Thursday, March 14, 2013


a.k.a. duel-wielding rouges
(sorry, couldn't help myself, pet peeve)

There are two problems with the 'rogue' archetype in RPGs. One is the WoW-clone interpretation of rogues as just people who stab things... really, really hard. The other is the more basic D&D alignment issue, the image of rogues as flighty, shortsighted, and greedy.

As far as MMOs go, the problem isn't with the archetype itself but with the oversimplification of the genre. Rogue or not, all anyone ever does in a WoW-clone is stab things. Everything revolves around damage meters. In a real MMO, PvP would create much of the demand for the currently absent roguish trickery. Infiltration, distraction and sabotage should be the main purpose of a sneak, not just popping up to stab people in the back. Scaling walls, laying traps, disrupting spellcasting, relaying information about enemy movements or disabling mechanical constructs like golems or siege equipment should all take the place of simplistic stabbity-stabbity. Oddly enough, one of the most out-and-out copyish of WoW copycats in terms of gameplay, LoTRO, also features a delightful break in that pattern. The 'burglar' class in LoTRO is not a damage-dealer in groups. Instead, its purpose is to debuff or disable mobs, manipulate aggro and most importantly initiate group maneuvers.
In PvP games, the sheer 'OMG overpower-ness' of invisibility can quickly lead to the expansion of the archetype past stabbing. The main role of the rogue class in Savage 2 was to plant bombs by enemy buildings and to dash around forcing enemies to chase him. In EVE, cloaked ships were an essential part of corporate warfare as scouts. In TF2, spies are the bane of engineers, undermining both enemy defense and offense by destroying sentry guns and teleporters. Even in WoW, in the earliest PvP instances, i spent a fair bit of my time as a druid simply keeping an eye on enemy movements while prowling around as a stealthy little cat.

However, the problem predates WoW-clones. Computer RPGs in general suffer from limitations in the kind of flexibility which would allow for trickery, from an emphasis on simple brawling. Both rogues and mages are trickster classes but trickery is almost irrelevant when the object of the game is to kill everything. A frequent source of frustration is attempting to sneak around an encounter only to be interrupted and brought out of stealth by a cutscene. Other times the problem is that characters in a computer RPG always move together, which means rogue stealth is always undermined by less stealthy characters. Most times, there is simply nowhere for a rogue to use his skills. Even games which nominally include traps and pocket-picking only do so as an afterthought, with the rewards meaningless compared to the time investment, while scouting ahead means nothing because there is no choice but to kill everything to get to a boss anyway. Even if all the above are not true, even when it is posssible to steal, sneak or bluff one's way past encounters, the rogue's role is undermined the the outdated mechanic or experience gain and levelling up. Character advacement is at the core of RPGs along with moral decisions. When advancement depends on experience gained through killing, well... shoot 'em all and let the gods sort 'em out.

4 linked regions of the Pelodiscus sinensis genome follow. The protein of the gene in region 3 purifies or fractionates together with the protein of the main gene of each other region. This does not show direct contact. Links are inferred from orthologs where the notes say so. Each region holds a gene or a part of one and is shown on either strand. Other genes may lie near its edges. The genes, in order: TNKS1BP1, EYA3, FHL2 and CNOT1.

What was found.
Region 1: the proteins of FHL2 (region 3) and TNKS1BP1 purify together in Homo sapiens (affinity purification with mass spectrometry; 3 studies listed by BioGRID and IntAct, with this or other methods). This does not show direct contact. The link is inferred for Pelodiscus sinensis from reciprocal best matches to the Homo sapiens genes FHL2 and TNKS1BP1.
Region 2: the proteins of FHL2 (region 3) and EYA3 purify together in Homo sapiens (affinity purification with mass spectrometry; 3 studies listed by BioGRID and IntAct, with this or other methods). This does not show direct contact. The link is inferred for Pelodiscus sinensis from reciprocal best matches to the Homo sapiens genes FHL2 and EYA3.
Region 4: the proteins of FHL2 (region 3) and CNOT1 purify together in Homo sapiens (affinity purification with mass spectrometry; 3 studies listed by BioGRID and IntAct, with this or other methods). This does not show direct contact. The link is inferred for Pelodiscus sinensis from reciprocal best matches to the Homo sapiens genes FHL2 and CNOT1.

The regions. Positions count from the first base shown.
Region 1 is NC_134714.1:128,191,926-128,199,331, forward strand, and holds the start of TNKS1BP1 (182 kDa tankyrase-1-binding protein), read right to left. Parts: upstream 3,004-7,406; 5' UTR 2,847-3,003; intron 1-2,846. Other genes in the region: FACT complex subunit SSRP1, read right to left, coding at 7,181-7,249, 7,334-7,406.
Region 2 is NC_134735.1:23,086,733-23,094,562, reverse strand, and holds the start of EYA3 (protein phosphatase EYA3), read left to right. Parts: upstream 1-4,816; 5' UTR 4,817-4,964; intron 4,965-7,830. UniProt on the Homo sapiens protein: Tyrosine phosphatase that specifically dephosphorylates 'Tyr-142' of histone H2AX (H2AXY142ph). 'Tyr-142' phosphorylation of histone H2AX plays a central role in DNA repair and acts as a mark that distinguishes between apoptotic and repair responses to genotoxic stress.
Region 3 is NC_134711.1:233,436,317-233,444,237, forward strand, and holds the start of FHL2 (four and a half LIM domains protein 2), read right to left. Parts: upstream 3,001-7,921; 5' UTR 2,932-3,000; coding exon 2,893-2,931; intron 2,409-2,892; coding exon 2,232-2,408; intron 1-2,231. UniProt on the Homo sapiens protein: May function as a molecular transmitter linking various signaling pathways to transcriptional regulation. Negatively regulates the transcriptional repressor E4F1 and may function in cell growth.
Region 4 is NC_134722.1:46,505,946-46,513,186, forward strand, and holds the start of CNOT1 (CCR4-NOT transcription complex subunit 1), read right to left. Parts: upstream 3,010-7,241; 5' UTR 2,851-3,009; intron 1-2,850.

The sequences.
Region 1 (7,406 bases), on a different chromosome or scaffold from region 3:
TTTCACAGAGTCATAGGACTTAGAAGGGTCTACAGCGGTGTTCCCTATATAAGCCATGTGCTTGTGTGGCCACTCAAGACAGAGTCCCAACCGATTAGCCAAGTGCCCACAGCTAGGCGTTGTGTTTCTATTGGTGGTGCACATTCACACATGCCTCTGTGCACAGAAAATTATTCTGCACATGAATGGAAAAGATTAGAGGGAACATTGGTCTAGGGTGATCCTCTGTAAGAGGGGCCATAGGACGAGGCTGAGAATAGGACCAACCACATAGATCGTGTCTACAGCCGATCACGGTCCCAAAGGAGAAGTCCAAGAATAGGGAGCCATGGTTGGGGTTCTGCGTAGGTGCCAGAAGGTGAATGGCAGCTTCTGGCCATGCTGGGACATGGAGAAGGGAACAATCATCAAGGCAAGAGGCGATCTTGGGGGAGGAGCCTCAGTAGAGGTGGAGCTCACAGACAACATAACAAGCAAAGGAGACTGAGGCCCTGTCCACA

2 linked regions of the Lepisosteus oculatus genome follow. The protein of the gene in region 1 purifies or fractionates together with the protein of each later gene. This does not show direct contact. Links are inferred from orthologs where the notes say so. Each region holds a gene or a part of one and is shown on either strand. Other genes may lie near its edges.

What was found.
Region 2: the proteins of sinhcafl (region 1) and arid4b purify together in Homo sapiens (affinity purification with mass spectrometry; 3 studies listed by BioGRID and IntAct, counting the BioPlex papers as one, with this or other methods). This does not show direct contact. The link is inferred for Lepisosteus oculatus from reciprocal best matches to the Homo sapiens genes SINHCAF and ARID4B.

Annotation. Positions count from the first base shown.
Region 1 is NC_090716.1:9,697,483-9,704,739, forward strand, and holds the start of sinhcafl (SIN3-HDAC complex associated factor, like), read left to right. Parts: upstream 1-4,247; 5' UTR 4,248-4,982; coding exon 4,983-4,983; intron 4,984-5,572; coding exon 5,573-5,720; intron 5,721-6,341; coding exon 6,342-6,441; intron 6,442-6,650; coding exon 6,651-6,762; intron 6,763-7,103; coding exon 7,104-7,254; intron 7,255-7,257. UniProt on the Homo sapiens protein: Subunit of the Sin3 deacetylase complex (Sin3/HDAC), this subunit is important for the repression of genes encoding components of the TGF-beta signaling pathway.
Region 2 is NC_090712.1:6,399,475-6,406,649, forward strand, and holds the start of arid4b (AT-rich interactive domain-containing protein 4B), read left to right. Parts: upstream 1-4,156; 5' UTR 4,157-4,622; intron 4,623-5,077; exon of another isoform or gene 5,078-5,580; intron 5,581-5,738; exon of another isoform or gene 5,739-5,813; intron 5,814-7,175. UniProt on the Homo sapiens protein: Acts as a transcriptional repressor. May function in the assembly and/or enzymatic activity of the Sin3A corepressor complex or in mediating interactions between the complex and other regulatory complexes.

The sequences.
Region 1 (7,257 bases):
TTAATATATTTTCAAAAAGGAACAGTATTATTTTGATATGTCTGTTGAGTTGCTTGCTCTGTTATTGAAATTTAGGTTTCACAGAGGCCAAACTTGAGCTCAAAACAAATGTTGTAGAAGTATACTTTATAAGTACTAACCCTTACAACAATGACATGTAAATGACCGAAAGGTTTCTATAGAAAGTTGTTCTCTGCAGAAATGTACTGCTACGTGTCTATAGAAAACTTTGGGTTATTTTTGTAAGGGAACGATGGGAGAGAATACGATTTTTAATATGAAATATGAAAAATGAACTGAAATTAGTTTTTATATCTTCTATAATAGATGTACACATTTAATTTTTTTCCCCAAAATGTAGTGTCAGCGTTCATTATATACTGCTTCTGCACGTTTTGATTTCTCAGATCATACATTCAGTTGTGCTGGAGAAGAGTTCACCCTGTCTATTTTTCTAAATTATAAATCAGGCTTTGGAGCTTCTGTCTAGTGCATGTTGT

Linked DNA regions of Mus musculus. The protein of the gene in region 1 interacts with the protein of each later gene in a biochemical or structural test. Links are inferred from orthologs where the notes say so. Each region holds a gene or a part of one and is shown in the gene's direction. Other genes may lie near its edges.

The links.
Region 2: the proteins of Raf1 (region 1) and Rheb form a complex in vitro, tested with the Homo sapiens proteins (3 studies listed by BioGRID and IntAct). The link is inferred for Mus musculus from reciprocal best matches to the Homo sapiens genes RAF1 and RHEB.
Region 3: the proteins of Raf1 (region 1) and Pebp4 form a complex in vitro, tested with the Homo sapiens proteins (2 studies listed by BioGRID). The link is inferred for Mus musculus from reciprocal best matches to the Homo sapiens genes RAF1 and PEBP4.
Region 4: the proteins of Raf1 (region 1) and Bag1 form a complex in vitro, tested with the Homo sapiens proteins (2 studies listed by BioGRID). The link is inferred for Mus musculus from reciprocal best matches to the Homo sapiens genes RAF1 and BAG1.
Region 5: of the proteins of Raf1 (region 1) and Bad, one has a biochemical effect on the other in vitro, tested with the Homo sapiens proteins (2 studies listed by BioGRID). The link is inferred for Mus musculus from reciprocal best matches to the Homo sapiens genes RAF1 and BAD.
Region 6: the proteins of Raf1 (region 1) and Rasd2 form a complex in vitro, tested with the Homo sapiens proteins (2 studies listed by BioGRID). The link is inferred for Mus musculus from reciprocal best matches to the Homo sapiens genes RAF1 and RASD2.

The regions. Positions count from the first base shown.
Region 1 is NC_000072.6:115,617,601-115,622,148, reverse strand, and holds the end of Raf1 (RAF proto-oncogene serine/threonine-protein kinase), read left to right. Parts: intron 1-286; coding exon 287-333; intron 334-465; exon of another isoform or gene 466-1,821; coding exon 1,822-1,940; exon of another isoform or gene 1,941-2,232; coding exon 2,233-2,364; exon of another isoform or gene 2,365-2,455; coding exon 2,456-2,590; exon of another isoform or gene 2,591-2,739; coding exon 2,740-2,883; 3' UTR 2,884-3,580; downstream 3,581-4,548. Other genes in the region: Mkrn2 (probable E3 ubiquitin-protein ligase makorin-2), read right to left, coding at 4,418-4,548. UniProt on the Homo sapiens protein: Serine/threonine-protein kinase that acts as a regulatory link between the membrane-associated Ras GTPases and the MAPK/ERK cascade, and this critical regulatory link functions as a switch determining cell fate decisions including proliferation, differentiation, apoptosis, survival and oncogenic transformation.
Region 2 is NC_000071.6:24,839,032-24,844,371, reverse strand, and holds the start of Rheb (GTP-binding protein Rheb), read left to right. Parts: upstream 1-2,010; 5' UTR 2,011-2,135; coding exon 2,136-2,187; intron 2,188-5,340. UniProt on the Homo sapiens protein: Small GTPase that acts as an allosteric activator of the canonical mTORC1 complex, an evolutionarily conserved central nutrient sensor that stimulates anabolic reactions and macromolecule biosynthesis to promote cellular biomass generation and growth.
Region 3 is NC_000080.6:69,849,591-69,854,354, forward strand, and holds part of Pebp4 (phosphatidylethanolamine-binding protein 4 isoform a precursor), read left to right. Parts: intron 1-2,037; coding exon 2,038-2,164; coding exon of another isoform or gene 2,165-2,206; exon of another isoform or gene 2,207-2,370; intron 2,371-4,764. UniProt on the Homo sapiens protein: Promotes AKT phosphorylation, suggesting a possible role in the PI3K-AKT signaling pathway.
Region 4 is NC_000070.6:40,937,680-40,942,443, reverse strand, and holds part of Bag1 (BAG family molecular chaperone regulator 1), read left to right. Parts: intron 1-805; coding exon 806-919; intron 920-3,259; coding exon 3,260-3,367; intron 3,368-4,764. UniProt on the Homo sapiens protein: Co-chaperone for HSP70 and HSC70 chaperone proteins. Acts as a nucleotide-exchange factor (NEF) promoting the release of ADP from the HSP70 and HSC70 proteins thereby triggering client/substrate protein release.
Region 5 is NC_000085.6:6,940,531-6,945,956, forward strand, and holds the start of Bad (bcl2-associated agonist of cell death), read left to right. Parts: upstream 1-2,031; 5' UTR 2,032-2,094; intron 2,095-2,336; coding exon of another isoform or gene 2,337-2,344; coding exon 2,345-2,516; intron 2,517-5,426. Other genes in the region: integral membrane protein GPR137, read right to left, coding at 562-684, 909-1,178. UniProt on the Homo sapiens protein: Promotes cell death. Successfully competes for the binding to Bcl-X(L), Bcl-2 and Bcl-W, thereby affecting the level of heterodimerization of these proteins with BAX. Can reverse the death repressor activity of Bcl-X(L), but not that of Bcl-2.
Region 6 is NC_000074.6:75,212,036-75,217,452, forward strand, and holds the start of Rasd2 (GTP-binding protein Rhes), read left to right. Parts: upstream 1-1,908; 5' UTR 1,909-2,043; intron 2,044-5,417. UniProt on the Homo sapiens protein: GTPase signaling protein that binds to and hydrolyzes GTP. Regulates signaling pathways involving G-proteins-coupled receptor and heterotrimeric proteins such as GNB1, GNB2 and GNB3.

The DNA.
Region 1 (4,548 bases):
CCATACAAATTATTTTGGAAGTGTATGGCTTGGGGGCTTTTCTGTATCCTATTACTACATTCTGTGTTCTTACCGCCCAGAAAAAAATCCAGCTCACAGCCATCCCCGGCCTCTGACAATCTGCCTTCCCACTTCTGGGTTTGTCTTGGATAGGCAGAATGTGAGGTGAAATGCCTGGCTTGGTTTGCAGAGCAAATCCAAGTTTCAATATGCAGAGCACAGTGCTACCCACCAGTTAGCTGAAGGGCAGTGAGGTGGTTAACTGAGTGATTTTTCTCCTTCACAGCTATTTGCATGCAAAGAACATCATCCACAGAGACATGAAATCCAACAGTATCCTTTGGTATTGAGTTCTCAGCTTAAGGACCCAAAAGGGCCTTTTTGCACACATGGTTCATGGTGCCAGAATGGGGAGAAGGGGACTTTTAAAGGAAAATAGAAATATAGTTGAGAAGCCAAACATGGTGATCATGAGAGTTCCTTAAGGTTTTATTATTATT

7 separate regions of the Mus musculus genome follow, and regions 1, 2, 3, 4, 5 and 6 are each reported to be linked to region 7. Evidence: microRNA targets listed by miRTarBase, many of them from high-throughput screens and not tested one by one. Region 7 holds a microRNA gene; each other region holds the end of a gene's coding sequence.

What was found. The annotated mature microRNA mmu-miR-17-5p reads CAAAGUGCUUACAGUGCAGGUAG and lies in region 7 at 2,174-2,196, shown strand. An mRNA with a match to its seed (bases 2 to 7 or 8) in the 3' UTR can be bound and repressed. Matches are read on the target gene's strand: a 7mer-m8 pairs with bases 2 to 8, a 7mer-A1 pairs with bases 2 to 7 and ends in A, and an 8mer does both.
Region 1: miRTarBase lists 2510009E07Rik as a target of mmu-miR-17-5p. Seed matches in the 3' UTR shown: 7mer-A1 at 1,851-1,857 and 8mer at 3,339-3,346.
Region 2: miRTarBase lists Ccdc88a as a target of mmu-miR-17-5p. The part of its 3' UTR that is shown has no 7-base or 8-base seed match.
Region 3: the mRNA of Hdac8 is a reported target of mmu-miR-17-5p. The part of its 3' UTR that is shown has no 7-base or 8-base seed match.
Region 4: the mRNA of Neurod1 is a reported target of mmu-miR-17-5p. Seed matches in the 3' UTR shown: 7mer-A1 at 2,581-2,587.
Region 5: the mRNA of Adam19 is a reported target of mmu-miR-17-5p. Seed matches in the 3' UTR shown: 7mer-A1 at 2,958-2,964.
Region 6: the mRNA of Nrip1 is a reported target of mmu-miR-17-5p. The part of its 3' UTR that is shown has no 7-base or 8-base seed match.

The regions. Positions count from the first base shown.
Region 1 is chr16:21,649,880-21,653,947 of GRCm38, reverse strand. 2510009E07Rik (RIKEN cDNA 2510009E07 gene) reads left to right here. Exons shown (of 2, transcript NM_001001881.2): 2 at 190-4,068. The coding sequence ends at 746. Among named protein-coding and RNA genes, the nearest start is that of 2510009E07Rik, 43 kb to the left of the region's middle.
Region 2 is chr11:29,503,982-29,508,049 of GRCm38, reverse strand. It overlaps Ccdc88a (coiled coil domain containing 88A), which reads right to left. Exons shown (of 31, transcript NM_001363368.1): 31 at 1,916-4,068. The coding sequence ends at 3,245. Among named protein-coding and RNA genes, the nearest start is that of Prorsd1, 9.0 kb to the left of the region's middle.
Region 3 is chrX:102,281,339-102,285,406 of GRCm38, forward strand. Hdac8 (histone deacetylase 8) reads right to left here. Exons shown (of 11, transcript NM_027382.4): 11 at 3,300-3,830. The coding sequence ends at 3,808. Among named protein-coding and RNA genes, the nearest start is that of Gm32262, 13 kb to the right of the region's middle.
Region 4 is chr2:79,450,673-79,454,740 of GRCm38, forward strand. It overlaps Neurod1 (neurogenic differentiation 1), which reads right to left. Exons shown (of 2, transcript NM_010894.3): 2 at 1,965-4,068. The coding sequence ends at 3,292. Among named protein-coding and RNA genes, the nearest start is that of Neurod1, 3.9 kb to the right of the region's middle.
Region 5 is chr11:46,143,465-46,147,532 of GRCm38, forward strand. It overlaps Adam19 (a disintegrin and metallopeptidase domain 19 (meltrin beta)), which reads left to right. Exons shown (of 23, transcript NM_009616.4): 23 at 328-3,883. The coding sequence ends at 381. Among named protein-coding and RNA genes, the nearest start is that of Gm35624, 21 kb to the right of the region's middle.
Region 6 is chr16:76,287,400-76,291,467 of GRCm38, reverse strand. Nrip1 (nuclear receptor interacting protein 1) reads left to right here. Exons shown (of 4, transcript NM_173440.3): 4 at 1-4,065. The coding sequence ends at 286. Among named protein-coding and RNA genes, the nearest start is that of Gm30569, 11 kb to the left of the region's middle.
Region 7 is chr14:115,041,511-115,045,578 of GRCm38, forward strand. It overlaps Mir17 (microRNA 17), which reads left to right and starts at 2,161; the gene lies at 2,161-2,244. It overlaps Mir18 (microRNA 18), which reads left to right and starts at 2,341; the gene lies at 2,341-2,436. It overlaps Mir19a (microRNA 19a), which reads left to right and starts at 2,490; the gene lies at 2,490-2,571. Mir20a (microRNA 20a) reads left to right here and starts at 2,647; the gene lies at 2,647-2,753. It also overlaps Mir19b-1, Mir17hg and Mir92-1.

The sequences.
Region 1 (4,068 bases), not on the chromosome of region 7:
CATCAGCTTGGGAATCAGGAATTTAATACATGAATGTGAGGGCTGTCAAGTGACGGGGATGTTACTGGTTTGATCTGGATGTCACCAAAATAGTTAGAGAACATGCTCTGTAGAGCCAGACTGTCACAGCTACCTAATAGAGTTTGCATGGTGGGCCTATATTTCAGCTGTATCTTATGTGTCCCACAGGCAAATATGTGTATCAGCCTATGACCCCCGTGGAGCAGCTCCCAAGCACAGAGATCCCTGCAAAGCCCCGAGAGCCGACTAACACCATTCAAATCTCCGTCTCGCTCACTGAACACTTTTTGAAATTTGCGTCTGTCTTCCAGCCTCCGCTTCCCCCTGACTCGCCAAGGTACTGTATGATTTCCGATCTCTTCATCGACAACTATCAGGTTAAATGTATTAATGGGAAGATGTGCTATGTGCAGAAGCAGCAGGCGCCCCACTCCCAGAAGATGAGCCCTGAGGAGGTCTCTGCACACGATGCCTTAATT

The one RPG i've played which truly integrated stealth was VtM:Bloodlines. Killing was only a means to an end, giving no experience or loot in itself. 'Trash' mobs were created to be bypassed. Many missions gave even better rewards if performed without ever killing a thing.

This also brings me to the second issue, that of true role-playing, the moral character and mentality of rogues. The main reason why stealth classes hold no appeal to me in most games is that they are treated as petty thugs, sneaking around mugging people for their spare change. One of the few breaks in that routine is Vampire: the Masquerade's take on one its vampire groups, clan Nosferatu, forced to continually remain out of sight because their appearance would give them away. I like the image of the Nosferatu as spies, information brokers and secretive masters of the underworld.
It's a quick reminder that James Bond is a rogue. In the real world, the sneakiest sneaks, the ones who can make all their bluff checks at airport security and always keep an eye on what porn sites you've been visiting, are kept in pretty tight check by various power structures like national governments and organized crime. They are brainwashed into obedience, unable to break away from whichever group has their nuts in a vise. They are Lawful, even if they don't obey the same laws as the rest of us, from Odysseus to ninjas to Mata Hari and the 007s of the information age. There is no reason why spies, brainwashed wind-up toys dutifully serving the whims of military or commercial overlords, should not play a much bigger role in games' stories.

Aside from that, it's the origin story of the rogue that always grates. Every rogue in fantasy games is a gutter-rat that was forced by harsh conditions to steal to survive, yadda-yadda chaotic good heart of fool's gold. Why not a trickster like a stage magician, certainly adept at the kind of sleight-of-hand that defines the rogue archetype? Why not a blackmailer, unable to sneak anywhere but trading information to get the upper hand on others? Why not an eaves-dropping courtier or a mechanical genius specializing in traps and sabotage instead of stabbing?

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